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Turkey's election board proposes 1 November for early elections

Early elections are expected to be announced once a 23 August deadline for forming a coalition government passes
Turkish President Erdogan arrives for a meeting with Indonesian officials at a hotel in Jakarta (File: AFP)

Turkey’s higher election board on Thursday proposed 1 November as a possible date for early elections, after efforts to form a coalition government following inconclusive 7 June polls have so far failed, according to the state-run Anatolia news agency.

The proposal, which will be presented to political parties before a final decision is made, comes three days ahead of a 23 August deadline to form a new government.

The Higher Election Board, or YSK, will determine an exact date for elections after the parties give their opinions, Anatolia said. 

The ruling Justice and Development Party (AKP) lost its overall majority in the Turkish parliament in the June election for the first time since it came to power in 2002, forcing it to seek a coalition partner.

On Tuesday Prime Minister Ahmed Dautoglu told President Recep Tayyip Erdogan that he had failed to form a coalition government following talks with opposition parties.

Erdogan, who founded the AKP in 2001, told reporters on Wednesday that a return to the polls was becoming inevitable, in a unique electoral situation for modern Turkey.

“We are once again swiftly heading towards an election,” he said in a televised speech from the capital Ankara. He added that the only solution to the current political impasse was turning to the “will of the nation”.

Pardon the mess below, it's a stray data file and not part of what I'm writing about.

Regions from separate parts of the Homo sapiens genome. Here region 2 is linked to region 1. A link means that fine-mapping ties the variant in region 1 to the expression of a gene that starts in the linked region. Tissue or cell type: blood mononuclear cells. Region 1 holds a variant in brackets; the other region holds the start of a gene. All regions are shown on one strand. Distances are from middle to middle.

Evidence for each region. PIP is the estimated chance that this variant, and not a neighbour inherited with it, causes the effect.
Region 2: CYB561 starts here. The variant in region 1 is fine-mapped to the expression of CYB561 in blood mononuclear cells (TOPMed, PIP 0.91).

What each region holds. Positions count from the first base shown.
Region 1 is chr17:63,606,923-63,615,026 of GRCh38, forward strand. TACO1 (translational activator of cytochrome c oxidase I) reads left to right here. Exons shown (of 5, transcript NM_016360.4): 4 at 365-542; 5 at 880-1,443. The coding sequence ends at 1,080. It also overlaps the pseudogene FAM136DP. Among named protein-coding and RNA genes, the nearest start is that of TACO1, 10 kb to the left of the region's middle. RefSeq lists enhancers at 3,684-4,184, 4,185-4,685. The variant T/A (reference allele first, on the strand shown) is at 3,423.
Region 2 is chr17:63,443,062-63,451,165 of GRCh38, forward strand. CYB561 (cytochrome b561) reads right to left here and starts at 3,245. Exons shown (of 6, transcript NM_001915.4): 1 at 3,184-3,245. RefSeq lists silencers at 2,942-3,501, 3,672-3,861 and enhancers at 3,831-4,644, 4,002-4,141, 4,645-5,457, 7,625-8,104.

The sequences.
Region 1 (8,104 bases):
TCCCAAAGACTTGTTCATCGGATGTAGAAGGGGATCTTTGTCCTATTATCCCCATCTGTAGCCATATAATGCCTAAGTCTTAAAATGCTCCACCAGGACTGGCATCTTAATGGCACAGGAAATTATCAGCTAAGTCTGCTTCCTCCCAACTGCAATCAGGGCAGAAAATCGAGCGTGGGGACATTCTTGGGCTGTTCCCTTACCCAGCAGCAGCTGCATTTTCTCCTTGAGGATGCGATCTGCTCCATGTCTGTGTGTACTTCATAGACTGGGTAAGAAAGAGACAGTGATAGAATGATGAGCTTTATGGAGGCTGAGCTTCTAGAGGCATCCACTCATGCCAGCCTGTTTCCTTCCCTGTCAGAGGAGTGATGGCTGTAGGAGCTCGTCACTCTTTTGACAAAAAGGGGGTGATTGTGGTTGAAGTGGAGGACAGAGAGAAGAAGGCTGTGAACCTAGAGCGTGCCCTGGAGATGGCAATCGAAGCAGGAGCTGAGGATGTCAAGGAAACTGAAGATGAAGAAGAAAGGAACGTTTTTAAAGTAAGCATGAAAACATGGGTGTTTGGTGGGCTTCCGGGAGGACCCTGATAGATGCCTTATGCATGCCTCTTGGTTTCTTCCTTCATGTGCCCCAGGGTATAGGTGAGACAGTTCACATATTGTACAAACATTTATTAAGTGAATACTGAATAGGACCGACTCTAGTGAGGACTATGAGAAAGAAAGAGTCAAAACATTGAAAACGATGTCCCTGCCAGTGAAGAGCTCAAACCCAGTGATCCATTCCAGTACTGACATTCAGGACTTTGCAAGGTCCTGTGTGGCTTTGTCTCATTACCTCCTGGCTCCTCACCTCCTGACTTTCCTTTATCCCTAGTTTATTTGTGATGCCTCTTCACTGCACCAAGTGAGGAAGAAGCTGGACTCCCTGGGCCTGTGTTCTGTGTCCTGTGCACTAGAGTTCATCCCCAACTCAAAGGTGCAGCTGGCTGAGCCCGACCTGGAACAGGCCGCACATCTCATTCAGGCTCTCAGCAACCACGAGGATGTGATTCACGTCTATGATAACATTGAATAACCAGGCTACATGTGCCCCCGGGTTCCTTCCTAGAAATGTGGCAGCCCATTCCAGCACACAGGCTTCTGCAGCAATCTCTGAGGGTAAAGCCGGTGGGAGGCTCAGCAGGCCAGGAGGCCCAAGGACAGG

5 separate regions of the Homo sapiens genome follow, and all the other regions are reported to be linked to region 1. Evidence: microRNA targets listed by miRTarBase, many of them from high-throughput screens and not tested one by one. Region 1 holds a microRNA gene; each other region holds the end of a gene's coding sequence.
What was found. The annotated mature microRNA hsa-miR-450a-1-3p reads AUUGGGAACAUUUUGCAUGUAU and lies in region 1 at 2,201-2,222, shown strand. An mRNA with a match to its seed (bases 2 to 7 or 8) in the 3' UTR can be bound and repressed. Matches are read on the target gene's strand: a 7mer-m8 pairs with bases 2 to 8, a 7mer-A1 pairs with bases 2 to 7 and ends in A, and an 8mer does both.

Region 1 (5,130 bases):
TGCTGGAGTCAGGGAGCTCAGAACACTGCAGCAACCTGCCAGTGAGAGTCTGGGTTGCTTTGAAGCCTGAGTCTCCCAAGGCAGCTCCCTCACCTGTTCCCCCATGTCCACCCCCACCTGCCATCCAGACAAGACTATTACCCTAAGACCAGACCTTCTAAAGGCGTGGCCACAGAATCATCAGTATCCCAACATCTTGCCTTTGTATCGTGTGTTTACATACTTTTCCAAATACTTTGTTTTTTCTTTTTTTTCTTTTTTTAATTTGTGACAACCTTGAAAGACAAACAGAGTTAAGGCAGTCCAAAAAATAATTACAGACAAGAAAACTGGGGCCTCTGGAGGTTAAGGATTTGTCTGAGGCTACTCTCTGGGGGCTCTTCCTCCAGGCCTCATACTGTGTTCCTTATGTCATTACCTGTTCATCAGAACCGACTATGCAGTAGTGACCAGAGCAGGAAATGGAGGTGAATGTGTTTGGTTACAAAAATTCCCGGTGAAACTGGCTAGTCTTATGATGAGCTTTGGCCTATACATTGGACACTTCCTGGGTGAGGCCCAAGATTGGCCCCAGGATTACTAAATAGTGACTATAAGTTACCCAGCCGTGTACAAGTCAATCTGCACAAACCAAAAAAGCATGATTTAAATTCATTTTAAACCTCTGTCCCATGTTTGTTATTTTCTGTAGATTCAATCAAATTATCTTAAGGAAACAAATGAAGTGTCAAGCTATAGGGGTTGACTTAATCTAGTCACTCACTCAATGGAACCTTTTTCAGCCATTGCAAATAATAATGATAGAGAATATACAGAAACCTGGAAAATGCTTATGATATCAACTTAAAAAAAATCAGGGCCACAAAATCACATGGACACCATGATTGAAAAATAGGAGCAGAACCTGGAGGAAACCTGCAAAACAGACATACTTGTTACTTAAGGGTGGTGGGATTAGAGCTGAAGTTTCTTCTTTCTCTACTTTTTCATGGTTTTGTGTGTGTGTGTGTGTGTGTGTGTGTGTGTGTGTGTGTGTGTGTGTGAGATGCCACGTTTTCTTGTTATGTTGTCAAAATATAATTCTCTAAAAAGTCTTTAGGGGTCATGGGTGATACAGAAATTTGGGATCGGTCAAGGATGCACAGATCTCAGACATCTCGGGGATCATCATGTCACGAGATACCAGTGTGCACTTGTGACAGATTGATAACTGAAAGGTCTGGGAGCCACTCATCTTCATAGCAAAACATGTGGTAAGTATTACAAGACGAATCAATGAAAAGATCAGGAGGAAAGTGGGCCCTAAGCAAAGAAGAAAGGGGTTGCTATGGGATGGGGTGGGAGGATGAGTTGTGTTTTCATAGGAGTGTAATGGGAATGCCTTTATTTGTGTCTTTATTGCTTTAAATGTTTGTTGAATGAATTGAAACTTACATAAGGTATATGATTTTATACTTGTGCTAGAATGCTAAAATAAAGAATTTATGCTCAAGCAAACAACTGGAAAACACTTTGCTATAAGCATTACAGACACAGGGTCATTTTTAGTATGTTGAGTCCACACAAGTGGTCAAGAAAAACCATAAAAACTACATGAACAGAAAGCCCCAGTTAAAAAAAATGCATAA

Under the constitution, now that the largest party – AKP – has failed to form a government, President Erdogan should offer the second largest party – the Republican People’s Party (CHP) – the chance to negotiate a coalition administration.

But Erdogan has hinted he will not allow this to happen, just days ahead of a 23 August deadline for a new government to be formed.

“I have no time to lose with those who do not know the address of Bestepe,” he said in reference to where his new palace is located,

CHP leader Kemal Kilicdaroglu has previously said he will not step foot in Erdogan’s lavish Bestepe palace, which the CHP has described as “illegal”.

'Election government'

If the Turkish parliament approves new elections then the constitution states the AKP will be permitted to rule as a minority government until the vote takes place. The election, if ratified, must take place within 90 days of being announced, meaning that if they are declared on 23 August then 22 November will be the deadline for a vote to be held.

If President Erdogan invokes his right to call the election himself an interim “election government” will be in charge until the polls – to be made up of all four parties in the parliament. But the CHP and third-placed Nationalist Movement Party (MHP) have announced that they will not take part in a short-term government.

The AKP may view early elections as a route to winning back a parliamentary majority, however, analysts have warned that this is not guaranteed.

“It is risky because the AKP might see a further vote loss,” said Ziya Meral, a London-based Turkey analyst and director of think thank the Centre on Religion and Global Affairs.

“And even if it does not see a vote drop from June results, increasing HDP and MHP votes would mean less MPs,” he told AFP.

The Kurdish Peoples’ Democratic Party (HDP) in June passed for the first time a 10 percent vote threshold to enter the parliament and the head of a Turkish polling agency said on Tuesday that they may replace the MHP as the country’s third largest party if early elections take place.

Ozer Sencar, head of the Ankara-based MetroPOLL, told CNN Turk that preliminary results of a poll suggest support for the HDP has risen since the June vote.

He said that Turkish Kurds – who make up between 17 and 18 of the country’s 75 million people – have turned away from the AKP because the party has abandoned the peace process and resumed hostilities with the Kurdish Peoples’ Party (PKK).

Kurds who previously supported AKP, who initiated a peace process with the PKK in 2012, are turning to the HDP instead, according to Sencar.

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